This is why it pained me when I overheard some local East Bay Area-ins last night talking about how – not this year, but in the near future – it’s the A’s turn. Unfortunately for all of you reading I have some bad news, winning the World Series is more difficult than winning the NBA Finals, even if you’re the ‘best team.’ Some may think I’m a little biased and that’s probably correct, but for good reason. Statistically, only 10 teams (essentially 8 because of the Wild Card play-in game) make the playoffs in the MLB as opposed to 16 in the NBA, so one is already at a disadvantage there. A part from the numerical, I have three reasons why baseball is tougher to win in the postseason.
1) Momentum is more difficult to build and easier to take away in baseball
So we’ve already discussed the fact that the best team in the NBA generally gets a ring, whereas with MLB teams that doesn’t apply. One of the reasons why is because it takes time to build up momentum in basketball. Besides a basket late in the game (via buzzer-beater or not), a single play before the fourth quarter really doesn’t change the outcome of a playoff game.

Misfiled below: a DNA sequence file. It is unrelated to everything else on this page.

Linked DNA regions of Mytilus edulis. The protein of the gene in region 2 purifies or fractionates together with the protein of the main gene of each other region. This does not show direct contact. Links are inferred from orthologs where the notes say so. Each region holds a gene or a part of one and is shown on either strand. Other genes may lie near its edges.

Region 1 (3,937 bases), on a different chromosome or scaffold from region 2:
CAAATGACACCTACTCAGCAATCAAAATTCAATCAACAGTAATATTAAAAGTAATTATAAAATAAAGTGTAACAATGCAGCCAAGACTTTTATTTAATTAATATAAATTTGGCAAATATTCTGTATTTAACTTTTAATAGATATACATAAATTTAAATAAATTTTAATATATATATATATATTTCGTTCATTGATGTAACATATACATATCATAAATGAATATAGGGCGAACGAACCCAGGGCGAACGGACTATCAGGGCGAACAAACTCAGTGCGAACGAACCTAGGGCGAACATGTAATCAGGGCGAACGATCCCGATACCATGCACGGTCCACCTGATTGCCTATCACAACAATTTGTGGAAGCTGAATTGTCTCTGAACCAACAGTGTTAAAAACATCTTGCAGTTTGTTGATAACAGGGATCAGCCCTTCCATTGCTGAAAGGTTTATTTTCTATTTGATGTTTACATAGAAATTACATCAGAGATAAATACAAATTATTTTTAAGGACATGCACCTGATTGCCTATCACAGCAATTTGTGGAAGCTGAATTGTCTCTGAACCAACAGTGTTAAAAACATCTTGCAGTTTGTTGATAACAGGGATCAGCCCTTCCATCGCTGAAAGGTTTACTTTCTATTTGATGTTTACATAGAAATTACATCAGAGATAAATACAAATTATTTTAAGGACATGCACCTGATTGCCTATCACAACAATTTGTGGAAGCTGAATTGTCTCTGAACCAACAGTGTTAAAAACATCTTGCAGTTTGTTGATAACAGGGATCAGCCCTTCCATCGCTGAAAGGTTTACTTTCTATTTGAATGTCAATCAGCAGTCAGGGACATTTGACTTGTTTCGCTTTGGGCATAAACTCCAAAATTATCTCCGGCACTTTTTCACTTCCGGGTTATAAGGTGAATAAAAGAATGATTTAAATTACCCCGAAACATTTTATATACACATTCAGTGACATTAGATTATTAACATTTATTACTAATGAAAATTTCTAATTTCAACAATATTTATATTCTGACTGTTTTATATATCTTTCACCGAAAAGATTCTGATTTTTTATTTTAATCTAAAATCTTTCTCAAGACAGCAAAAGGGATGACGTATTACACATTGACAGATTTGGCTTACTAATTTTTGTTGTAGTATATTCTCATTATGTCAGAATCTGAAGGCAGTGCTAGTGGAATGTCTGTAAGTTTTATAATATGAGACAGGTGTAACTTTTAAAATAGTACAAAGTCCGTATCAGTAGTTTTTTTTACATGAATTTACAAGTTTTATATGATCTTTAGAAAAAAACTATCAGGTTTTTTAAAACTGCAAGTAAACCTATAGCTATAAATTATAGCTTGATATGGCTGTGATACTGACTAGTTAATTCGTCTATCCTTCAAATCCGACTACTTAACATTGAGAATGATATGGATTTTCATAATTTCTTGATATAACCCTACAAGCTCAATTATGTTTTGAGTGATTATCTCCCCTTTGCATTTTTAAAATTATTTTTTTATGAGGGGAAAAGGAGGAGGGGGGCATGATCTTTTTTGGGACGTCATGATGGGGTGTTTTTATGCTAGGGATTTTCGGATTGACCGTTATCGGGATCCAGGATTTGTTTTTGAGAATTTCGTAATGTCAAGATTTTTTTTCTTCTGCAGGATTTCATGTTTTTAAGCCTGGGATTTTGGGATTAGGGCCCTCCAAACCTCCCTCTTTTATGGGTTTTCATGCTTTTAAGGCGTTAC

In baseball I would argue it’s just the opposite. The early innings make all the difference. A’s fans remember well plenty of instances where a game was lost before the clock struck midnight. One that sticks out in my mind was in Game Five of the 2013 ALDS when Verlander struck out the first two batters of the game. Seemingly insignificant at the time, he ended up going 8 shutout innings, only giving up 2 hits, with 10 K’s. A more memorable one might have came the year before when Coco Crisp dropped a fly ball with two outs in the 7th inning of Game Two of the 2012 ALDS to give the Tigers two unearned runs and a lead they never gave up. The worst however would without a doubt have to go to Mr. Giambi. Not Jason, but his little stripper-loving brother Jeremy who never learned how to slide. Thanks Jeter.